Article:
You can claim Capital Allowances on the cost of furniture and such items as cookers, fridges, and so on. (You will remember that for a normal furnished letting, these could only be dealt with by using Replacement of Domestic Items Relief, or as repairs to the fabric of the building for assets that counted as fixtures and fittings).
You can therefore claim the “Annual Investment Allowance” of 100%, usually on up to £200,000 of expenditure each year on plant and machinery, and a writing down allowance at 18% per year on any balance of expenditure (6% on “integral features” such as plumbing, lighting and heating. Note that the Annual Investment Allowance has temporarily been increased to £1million per year, for qualifying expenditure up to 31 December 2021. There is also now a Super-Deduction at a rate of 130% for expenditure on qualifying assets incurred up to 31 March 2023 – buy only where made by companies.
Note also that the Renewals Basis has been abolished by statute for all businesses except ordinary furnished lettings, where it effectively ‘lives on’ as Replacement of Domestic Items Relief. Furnished Holiday Accommodation is excluded from normal furnished lettings treatment in this context, (i.e., while it used to be eligible for the Renewals Basis, it cannot access Replacement Domestic Items Relief) basically because you can claim Capital Allowances instead.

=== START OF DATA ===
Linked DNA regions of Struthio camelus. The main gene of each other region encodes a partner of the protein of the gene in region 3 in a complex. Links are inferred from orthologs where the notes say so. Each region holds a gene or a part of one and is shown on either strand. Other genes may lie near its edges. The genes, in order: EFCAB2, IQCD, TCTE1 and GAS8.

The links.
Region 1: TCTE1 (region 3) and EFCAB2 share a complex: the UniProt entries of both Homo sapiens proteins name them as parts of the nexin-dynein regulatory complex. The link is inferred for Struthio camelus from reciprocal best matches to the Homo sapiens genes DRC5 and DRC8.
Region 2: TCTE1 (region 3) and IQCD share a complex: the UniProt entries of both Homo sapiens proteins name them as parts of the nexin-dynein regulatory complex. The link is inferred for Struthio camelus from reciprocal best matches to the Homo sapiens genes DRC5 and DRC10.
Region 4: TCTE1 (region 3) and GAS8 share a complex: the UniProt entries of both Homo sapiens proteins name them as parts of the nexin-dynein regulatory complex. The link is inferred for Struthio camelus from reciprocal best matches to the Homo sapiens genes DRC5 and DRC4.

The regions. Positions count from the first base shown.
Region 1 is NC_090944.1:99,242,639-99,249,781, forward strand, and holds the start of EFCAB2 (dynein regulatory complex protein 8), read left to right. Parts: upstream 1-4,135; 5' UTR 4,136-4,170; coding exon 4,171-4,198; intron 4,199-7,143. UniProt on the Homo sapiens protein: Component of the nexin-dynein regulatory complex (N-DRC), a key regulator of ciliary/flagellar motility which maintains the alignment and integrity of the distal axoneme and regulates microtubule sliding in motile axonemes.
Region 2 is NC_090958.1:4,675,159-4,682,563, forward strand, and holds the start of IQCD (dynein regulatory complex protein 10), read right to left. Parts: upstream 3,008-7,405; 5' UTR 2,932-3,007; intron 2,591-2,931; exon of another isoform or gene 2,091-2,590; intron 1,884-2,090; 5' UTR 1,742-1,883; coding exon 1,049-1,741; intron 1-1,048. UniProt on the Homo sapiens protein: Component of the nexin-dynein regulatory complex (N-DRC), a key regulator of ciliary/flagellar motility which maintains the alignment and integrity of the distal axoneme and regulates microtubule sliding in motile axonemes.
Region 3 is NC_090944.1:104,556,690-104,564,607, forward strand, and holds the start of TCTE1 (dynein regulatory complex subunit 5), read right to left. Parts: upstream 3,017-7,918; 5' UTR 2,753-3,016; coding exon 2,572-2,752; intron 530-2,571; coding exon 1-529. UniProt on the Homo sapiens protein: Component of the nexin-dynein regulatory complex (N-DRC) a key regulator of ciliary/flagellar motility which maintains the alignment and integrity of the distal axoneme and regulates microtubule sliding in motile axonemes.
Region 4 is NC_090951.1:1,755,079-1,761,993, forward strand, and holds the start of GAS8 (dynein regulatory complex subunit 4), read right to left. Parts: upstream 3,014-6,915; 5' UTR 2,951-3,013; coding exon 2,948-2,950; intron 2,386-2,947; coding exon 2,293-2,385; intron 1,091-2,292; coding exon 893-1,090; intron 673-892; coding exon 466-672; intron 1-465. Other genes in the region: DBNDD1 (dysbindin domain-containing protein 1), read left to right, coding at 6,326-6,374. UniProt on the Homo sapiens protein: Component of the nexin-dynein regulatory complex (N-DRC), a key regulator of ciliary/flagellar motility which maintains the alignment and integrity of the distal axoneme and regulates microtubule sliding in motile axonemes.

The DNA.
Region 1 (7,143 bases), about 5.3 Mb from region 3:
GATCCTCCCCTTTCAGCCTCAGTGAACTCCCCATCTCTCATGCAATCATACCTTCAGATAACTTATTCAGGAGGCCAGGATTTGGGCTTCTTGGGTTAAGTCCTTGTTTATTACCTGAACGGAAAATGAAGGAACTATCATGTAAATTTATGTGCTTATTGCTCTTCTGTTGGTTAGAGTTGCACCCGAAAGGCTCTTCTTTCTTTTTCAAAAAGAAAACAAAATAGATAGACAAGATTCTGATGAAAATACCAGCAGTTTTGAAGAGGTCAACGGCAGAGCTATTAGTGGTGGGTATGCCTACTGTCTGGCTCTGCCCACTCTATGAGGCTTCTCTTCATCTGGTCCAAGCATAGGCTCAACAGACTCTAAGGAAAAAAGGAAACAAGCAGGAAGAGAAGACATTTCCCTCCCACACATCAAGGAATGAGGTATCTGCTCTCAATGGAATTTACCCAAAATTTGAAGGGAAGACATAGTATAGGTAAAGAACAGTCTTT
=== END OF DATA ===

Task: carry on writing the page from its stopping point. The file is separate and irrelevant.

Since April 2011, losses on FHA in the UK can be set only against other UK income from UK FHA, and the same will apply to losses on EEA FHA – they can be set only against income from other EEA FHA. FHA losses cannot be set against ‘ordinary’ BTL property business profits and vice versa
FHA income is treated as “earned income” for the purpose of making pension contributions to your pension scheme, so it ranks alongside Bed and Breakfast, hotel and property development as a trading activity, unlike normal residential and commercial letting. In the past, ordinary landlords without a source of earned income could not make tax efficient pension contributions. This is probably less problematic since the new rules for pension schemes came into effect in 2006, (which allow modest contributions of up to £3,600 gross per annum without needing relevant earnings, such as trading profits) but it can still be useful for those who want to fund pension contributions higher than that.
Profit Split for Married Couple or Civil Partnership
Because the income is “earned income” the 50:50 rule referred to above does not apply to married couples – they can split the rental income between them in any proportion they agree.
Capital Gains Tax
This is where the most significant reliefs for FHA can be found: